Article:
The mineral calcium is where collard greens really stand out. Just 3.5 ounces of raw collards provide 20% of the daily recommended amount for adults ages 19 to 50. Indeed, according to My Food Data, collard greens are the top vegetable source of calcium — so for those who don't eat dairy products, eating collard greens is a good way to meet daily calcium needs. Calcium is crucial for healthy bones and teeth, as well as muscle function and nervous system health. According to the NIH, many Americans don't get enough calcium, which can lead to osteoporosis — a condition in which your bones become fragile. This is especially important for older adults, as osteoporosis can increase the risk of falls and fractures. 

Collard greens have a mild taste, with a subtle smokiness (via the Florida Department of Agriculture and Consumer Services). The tough stems should be removed, and Clean Eating Kitchen recommends steaming them for a couple minutes as well before blending, though this isn't strictly necessary.

Bok Choy

Crunchy and mild-flavored, bok choy is a smoothie superstar (per The Fresh 20). Also known as Chinese cabbage, it's a cruciferous vegetable that offers all the nutritional and antioxidant benefits of other leafy greens — and then some (via WebMD). In fact, bok choy came in second in the CDC's ranking of powerhouse fruits and vegetables. Powerhouse vegetables are those that supply the highest amounts of 17 nutrients determined by the Food and Agriculture Organization of the United Nations and Institute of Medicine to be of importance to public health. Bok choy beat out chard, beet greens, and spinach, which occupied the third, fourth, and fifth spots.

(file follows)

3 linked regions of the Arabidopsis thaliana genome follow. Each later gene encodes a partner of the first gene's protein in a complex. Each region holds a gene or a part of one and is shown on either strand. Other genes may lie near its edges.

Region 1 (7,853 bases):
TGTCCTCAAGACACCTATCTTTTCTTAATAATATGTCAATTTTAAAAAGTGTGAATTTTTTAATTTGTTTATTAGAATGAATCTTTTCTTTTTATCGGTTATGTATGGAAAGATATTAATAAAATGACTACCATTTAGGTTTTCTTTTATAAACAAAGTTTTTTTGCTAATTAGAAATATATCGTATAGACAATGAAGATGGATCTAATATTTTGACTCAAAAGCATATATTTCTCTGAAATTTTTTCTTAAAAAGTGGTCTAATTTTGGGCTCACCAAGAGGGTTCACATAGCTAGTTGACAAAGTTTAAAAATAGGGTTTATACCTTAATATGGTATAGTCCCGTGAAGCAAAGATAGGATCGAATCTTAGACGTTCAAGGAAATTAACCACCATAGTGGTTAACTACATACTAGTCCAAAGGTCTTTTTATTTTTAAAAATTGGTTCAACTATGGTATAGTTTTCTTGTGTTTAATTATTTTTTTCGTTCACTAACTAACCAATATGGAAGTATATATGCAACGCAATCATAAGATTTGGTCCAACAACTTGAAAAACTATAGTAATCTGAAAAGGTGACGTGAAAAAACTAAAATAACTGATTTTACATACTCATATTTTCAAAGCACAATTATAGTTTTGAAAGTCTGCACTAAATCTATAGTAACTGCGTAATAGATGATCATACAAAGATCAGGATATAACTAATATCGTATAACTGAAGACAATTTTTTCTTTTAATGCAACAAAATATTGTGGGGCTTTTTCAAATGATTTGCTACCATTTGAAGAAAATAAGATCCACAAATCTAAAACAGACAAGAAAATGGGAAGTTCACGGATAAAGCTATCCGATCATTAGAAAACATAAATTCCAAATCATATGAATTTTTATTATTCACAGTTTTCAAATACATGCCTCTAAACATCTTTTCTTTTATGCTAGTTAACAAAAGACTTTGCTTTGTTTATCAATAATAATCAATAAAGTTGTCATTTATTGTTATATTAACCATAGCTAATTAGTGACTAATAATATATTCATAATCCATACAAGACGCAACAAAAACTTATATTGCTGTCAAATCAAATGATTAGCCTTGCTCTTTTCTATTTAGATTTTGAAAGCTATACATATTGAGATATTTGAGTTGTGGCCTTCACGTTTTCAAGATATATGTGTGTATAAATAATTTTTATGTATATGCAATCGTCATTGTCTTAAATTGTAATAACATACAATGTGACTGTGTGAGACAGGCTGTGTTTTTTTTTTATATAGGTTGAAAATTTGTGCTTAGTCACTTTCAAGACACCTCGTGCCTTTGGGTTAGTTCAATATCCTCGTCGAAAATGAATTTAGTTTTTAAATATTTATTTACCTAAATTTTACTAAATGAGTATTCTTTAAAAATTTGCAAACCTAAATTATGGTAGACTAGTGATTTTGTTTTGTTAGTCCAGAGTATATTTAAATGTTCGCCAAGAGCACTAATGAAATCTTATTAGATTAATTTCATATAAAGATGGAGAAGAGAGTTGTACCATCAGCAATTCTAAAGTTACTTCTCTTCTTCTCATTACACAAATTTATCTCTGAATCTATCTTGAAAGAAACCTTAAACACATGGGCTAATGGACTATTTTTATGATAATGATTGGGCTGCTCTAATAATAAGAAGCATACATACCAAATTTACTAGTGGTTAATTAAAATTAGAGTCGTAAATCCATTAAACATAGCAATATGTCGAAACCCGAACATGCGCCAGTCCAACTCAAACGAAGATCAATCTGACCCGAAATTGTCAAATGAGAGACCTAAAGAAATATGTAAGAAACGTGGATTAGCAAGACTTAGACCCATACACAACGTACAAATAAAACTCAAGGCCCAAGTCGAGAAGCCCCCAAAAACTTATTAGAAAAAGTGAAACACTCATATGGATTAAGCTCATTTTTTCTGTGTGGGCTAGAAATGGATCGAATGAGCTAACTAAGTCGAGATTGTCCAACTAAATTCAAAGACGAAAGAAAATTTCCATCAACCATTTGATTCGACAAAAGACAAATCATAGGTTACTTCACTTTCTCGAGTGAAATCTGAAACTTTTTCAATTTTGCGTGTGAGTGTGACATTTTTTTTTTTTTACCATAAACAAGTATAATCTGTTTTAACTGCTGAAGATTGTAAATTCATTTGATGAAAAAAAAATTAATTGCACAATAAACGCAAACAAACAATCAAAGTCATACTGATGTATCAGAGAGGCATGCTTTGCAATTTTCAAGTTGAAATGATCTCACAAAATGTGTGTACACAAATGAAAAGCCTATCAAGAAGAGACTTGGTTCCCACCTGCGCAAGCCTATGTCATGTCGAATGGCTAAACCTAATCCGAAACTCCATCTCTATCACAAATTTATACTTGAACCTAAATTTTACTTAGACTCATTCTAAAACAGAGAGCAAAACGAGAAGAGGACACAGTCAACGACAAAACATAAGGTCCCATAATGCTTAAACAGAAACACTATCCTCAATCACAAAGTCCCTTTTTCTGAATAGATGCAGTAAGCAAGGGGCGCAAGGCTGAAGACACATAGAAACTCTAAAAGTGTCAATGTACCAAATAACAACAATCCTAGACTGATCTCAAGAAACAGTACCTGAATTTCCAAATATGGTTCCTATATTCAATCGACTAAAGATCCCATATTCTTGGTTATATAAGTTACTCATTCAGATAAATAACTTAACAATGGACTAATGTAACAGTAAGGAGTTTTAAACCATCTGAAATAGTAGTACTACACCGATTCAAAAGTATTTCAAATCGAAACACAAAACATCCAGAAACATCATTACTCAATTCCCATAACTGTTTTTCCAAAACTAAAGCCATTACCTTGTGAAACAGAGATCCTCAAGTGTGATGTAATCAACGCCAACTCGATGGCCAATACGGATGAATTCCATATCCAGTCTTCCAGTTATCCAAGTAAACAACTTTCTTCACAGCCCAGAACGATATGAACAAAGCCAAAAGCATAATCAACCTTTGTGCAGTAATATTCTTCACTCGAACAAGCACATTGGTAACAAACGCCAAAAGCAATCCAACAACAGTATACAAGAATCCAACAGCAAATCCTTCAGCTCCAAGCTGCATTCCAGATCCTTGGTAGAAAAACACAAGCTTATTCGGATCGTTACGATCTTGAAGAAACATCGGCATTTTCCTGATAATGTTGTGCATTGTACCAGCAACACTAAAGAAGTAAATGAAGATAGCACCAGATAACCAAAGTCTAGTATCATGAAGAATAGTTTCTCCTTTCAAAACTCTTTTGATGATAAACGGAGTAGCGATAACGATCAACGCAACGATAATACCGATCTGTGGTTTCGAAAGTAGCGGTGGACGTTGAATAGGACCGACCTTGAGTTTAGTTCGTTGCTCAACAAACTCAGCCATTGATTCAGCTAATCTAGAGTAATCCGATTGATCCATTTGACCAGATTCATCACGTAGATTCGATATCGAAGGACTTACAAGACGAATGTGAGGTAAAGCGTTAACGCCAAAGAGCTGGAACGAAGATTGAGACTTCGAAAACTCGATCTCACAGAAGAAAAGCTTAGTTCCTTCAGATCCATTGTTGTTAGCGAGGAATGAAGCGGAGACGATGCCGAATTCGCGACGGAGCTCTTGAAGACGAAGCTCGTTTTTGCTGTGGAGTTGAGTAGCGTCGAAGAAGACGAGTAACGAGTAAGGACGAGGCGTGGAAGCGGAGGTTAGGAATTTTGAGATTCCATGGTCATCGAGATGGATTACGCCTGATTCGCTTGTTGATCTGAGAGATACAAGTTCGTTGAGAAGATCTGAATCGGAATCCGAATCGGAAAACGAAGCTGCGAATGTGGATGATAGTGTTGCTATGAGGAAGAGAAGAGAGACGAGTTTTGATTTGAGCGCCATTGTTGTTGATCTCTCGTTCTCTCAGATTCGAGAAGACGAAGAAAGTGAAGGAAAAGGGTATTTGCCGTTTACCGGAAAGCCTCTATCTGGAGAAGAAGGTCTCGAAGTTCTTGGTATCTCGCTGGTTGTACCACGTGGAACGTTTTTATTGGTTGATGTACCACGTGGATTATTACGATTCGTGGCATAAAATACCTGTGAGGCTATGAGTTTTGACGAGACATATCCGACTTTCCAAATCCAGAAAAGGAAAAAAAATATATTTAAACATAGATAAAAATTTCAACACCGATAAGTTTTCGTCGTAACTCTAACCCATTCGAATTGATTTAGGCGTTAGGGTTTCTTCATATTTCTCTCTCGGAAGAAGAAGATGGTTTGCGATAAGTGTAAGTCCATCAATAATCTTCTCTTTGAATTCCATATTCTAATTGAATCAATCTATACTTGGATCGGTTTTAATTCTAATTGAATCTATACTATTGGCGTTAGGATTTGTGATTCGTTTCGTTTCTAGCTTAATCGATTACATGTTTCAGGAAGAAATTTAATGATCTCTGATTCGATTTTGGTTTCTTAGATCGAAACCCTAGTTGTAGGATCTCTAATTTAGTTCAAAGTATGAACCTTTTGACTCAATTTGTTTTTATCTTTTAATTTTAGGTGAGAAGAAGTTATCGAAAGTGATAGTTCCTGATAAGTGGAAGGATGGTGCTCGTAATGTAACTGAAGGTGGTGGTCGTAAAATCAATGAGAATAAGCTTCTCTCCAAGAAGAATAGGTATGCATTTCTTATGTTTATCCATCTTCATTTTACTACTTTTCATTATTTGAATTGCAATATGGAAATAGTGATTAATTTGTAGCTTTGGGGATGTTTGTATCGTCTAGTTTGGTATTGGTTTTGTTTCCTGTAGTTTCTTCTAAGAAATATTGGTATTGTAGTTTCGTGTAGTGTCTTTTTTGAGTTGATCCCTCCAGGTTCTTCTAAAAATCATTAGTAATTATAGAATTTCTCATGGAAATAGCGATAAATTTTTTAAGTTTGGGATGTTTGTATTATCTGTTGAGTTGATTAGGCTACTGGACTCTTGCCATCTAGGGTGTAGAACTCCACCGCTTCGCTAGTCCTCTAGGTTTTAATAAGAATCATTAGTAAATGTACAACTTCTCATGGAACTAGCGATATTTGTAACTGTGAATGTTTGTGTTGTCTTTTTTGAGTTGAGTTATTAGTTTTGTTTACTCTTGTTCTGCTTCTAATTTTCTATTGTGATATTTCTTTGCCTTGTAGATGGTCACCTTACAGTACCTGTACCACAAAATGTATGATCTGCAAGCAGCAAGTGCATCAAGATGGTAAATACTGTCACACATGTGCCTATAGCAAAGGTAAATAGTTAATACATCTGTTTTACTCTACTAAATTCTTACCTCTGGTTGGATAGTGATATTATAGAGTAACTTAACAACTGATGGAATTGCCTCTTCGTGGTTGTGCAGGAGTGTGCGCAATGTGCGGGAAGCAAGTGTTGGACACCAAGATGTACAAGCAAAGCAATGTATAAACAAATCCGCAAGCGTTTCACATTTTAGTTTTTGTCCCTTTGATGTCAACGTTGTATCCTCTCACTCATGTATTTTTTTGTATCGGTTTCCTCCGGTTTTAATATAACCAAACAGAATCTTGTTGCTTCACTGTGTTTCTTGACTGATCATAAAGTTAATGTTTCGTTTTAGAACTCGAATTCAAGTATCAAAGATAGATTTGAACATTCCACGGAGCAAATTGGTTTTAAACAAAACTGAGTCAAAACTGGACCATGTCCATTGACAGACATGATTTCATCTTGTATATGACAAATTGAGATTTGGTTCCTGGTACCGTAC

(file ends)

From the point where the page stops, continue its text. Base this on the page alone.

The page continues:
When choosing bok choy, you might notice there are two different sizes: baby and regular. Baby bok choy, also called Shanghai bok choy, has a milder and sweeter flavor, according to Cook's Illustrated, which may make it a better choice for a smoothie. Whichever one you choose, you don't have to remove the white stalks before blending (per Healthline).


Wondering which vegetable took the top spot on the CDC's powerhouse vegetable ranking? Watercress! Also a cruciferous vegetable like bok choy, Swiss chard, and kale, watercress is low in calories and carbs and high in important vitamins and minerals such as vitamins A and K, potassium, phosphorus, and calcium (via the USDA).